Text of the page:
Amid ongoing controversy around Meta’s move to introduce end-to-end encryption by default in all of its messaging apps, WhatsApp’s adding another privacy feature, with the ability to set all of your message threads to auto-delete after 24 hours, 7 days or 90 days.
As explained by WhatsApp:
“WhatsApp users will now have the option to turn on disappearing messages by default for all new chats. When enabled, all new one-on-one chats you or another person start will be set to disappear at your chosen duration, and we’ve added a new option when creating a group chat that lets you turn it on for groups you create. This new feature is optional and does not change or delete any of your existing chats.”
As you can see here, the new ‘Default Message Timer’ option will enable you to set your chats to disappear after a set period of time.
When this option is enabled, a message will be displayed in your chats that informs others that this is the default that you’ve chosen.
“This makes clear it’s nothing personal – it’s a choice you’ve made about how you want to communicate with everyone on WhatsApp moving forward. Though of course, if you need a particular conversation to remain permanent, it’s easy to switch a chat back.”
Message privacy is a key feature of WhatsApp, and this new addition will no doubt be welcomed by many – though as noted, WhatsApp’s parent company Meta is currently facing various battles, in various regions, over its moves to enact encryption by default in all chats in Messenger and Instagram Direct, moving into live with WhatsApp.
The bigger picture for Meta is the merging of all of its messaging tools, allowing interoperability – so if you’re using Instagram but your friend is using WhatsApp, you’d still be able to chat with each other across each app.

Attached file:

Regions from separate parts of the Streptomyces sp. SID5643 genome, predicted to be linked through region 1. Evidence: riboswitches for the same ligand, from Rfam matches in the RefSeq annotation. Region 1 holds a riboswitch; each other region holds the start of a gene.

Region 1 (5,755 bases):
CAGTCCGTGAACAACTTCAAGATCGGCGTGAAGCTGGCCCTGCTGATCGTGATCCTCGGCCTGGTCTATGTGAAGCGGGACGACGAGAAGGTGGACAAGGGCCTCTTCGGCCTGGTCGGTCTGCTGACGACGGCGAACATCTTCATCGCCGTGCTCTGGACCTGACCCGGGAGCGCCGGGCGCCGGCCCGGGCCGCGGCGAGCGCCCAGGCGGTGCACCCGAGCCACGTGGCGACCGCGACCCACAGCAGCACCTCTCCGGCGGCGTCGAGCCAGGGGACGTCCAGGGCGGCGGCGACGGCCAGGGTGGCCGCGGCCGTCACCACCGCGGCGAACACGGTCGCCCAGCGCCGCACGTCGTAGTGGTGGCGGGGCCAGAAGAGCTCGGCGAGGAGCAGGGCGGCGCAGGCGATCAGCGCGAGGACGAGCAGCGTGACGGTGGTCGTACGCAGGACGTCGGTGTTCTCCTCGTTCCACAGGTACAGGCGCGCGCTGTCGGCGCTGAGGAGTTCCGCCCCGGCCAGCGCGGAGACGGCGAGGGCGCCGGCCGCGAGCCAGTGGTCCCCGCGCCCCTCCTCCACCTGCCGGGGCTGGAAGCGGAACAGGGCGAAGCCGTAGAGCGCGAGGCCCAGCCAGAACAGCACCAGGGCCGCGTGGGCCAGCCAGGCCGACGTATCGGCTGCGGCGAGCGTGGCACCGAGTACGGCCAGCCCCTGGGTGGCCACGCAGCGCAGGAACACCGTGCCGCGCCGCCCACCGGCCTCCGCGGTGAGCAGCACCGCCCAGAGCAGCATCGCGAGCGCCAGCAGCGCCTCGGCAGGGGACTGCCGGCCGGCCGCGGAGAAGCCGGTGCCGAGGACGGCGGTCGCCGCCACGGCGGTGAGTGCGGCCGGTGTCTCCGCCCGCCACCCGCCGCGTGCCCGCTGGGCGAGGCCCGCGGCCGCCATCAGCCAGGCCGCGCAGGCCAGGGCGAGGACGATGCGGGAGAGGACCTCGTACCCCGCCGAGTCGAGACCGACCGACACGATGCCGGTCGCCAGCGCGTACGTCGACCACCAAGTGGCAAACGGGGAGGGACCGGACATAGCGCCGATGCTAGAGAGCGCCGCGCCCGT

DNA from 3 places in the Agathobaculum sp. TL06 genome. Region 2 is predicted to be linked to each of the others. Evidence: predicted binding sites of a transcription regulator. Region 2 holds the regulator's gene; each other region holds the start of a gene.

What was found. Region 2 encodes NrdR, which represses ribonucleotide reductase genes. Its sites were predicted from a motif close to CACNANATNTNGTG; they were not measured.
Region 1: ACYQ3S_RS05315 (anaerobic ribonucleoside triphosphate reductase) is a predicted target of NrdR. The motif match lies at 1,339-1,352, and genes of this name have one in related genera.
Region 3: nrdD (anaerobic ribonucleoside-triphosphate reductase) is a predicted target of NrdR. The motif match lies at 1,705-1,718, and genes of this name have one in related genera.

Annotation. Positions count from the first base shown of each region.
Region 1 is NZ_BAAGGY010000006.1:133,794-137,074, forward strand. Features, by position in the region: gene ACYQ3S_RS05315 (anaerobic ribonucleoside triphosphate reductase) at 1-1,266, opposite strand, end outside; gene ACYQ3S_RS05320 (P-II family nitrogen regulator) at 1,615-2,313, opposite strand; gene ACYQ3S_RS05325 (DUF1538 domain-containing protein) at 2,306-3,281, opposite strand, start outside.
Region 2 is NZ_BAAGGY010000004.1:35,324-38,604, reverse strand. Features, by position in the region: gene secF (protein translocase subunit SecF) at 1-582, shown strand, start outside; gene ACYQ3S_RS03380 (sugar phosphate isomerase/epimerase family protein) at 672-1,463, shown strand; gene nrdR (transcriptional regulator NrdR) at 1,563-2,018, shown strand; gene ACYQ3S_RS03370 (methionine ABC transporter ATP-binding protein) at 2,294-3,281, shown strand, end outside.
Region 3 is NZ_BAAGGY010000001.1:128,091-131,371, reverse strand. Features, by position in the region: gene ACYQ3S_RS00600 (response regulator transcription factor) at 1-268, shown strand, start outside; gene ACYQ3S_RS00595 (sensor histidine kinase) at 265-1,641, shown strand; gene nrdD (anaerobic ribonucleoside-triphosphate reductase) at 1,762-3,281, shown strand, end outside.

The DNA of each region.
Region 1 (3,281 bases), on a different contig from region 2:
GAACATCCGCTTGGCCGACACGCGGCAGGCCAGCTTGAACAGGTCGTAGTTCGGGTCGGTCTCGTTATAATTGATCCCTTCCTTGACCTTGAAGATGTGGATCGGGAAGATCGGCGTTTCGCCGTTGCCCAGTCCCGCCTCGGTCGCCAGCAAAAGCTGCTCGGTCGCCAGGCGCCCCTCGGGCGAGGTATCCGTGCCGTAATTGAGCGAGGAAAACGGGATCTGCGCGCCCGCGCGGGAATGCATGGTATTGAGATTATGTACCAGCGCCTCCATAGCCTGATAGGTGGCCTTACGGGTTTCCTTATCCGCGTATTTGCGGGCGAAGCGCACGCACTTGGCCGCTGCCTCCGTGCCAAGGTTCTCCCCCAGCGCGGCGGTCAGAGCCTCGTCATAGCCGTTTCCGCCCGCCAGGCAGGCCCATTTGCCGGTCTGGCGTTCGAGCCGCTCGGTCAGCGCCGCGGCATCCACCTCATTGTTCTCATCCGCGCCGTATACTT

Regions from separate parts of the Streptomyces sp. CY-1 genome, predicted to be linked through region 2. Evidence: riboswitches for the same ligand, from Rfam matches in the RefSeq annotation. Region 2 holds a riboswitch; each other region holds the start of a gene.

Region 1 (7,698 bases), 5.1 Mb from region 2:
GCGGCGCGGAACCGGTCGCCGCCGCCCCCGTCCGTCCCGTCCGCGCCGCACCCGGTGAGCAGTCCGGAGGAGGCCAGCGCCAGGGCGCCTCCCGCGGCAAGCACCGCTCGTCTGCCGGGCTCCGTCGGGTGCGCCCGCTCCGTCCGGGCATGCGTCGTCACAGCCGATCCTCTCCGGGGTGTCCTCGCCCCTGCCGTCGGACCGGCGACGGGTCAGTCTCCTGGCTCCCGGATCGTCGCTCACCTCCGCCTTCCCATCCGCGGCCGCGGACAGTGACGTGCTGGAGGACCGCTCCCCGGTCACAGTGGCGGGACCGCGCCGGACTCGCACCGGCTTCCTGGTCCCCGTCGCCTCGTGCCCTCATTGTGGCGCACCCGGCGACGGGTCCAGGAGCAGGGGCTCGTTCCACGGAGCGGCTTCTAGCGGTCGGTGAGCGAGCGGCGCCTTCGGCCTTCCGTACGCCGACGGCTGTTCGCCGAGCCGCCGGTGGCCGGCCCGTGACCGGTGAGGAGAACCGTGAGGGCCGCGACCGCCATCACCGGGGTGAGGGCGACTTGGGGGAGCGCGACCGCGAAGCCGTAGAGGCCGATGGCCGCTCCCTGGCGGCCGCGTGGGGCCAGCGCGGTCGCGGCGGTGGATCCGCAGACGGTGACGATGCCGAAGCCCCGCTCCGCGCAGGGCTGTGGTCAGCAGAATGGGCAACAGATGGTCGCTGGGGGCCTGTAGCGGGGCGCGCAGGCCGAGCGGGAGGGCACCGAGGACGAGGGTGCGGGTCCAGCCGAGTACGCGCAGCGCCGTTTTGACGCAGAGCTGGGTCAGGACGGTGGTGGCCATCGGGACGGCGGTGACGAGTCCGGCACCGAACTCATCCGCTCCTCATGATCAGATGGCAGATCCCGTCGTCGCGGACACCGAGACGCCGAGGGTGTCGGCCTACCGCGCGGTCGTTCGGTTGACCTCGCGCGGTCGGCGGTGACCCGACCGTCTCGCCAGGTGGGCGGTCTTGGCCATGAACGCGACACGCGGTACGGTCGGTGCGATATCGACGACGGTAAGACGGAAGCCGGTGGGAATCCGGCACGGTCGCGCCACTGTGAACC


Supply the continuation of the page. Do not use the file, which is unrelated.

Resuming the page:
In order to facilitate this, however, Meta either needs to reduce the encryption status in WhatsApp, or bring the others up to speed. And given the pushback WhatsApp saw when it announced a relatively minor change to user data sharing last year, it seems the latter is the only option, which will increase utility, while also, potentially, making Meta’s app network harder to split up, if antitrust concerns lead to such a recommendation.
But various authorities claim that adding more encryption across Meta’s networks will help to shield criminal activity, making such networks both easier to access for criminals, while also making their actions harder to track. Theoretically, with encryption added, no one, not even Meta itself, will be able to access the content of private chats, which authorities argue will make it harder for law enforcement to track down and catch such groups across the three platforms.
Meta has sought to provide reassurance that it will maintain a level of security, though those measures don’t really address the primary concerns. Meta has also delayed the full rollout of E2E encryption across its apps till 2023, but there is still a way to go in ensuring all sides are comfortable with the arrangement, and that Meta won’t see further penalties or enforcement as a result.
Which is why this new launch comes at an interesting time, with Meta once again pushing its privacy settings even further, amid this ongoing debate.
Really, it’s more control for users, which, in the majority, will be beneficial, but there are segments and gaps in this approach which could exacerbate problems.
Either way, it looks like Meta’s pushing ahead, which means more privacy options for your chats.